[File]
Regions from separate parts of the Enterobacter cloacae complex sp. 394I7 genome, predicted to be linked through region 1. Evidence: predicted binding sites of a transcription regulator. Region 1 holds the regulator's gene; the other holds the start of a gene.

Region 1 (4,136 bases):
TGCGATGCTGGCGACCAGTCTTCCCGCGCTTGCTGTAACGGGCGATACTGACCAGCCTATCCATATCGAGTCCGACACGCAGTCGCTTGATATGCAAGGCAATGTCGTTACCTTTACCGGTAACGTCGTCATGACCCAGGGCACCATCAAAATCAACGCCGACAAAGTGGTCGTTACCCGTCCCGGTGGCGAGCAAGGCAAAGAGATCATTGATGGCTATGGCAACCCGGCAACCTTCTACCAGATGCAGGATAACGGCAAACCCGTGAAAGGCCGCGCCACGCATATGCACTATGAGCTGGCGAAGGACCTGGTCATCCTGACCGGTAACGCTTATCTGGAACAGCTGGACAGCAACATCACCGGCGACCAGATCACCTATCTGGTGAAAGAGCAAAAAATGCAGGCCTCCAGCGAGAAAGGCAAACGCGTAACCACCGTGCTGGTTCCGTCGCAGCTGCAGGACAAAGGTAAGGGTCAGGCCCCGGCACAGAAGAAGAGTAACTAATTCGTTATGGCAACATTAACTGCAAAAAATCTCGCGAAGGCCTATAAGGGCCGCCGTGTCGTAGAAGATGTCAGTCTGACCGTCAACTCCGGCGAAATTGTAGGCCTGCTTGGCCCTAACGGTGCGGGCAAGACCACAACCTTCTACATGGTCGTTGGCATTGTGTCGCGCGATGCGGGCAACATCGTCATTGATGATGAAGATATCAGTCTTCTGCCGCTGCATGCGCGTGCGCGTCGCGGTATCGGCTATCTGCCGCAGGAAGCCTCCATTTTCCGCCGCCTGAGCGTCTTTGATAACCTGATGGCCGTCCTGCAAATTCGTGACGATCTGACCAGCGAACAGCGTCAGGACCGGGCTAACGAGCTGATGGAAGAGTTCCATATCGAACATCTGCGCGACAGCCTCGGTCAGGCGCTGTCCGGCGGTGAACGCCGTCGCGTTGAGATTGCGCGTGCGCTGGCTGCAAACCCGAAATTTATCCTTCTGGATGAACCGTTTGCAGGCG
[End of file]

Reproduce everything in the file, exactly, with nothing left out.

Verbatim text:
Regions from separate parts of the Enterobacter cloacae complex sp. 394I7 genome, predicted to be linked through region 1. Evidence: predicted binding sites of a transcription regulator. Region 1 holds the regulator's gene; the other holds the start of a gene.

Region 1 (4,136 bases):
TGCGATGCTGGCGACCAGTCTTCCCGCGCTTGCTGTAACGGGCGATACTGACCAGCCTATCCATATCGAGTCCGACACGCAGTCGCTTGATATGCAAGGCAATGTCGTTACCTTTACCGGTAACGTCGTCATGACCCAGGGCACCATCAAAATCAACGCCGACAAAGTGGTCGTTACCCGTCCCGGTGGCGAGCAAGGCAAAGAGATCATTGATGGCTATGGCAACCCGGCAACCTTCTACCAGATGCAGGATAACGGCAAACCCGTGAAAGGCCGCGCCACGCATATGCACTATGAGCTGGCGAAGGACCTGGTCATCCTGACCGGTAACGCTTATCTGGAACAGCTGGACAGCAACATCACCGGCGACCAGATCACCTATCTGGTGAAAGAGCAAAAAATGCAGGCCTCCAGCGAGAAAGGCAAACGCGTAACCACCGTGCTGGTTCCGTCGCAGCTGCAGGACAAAGGTAAGGGTCAGGCCCCGGCACAGAAGAAGAGTAACTAATTCGTTATGGCAACATTAACTGCAAAAAATCTCGCGAAGGCCTATAAGGGCCGCCGTGTCGTAGAAGATGTCAGTCTGACCGTCAACTCCGGCGAAATTGTAGGCCTGCTTGGCCCTAACGGTGCGGGCAAGACCACAACCTTCTACATGGTCGTTGGCATTGTGTCGCGCGATGCGGGCAACATCGTCATTGATGATGAAGATATCAGTCTTCTGCCGCTGCATGCGCGTGCGCGTCGCGGTATCGGCTATCTGCCGCAGGAAGCCTCCATTTTCCGCCGCCTGAGCGTCTTTGATAACCTGATGGCCGTCCTGCAAATTCGTGACGATCTGACCAGCGAACAGCGTCAGGACCGGGCTAACGAGCTGATGGAAGAGTTCCATATCGAACATCTGCGCGACAGCCTCGGTCAGGCGCTGTCCGGCGGTGAACGCCGTCGCGTTGAGATTGCGCGTGCGCTGGCTGCAAACCCGAAATTTATCCTTCTGGATGAACCGTTTGCAGGCG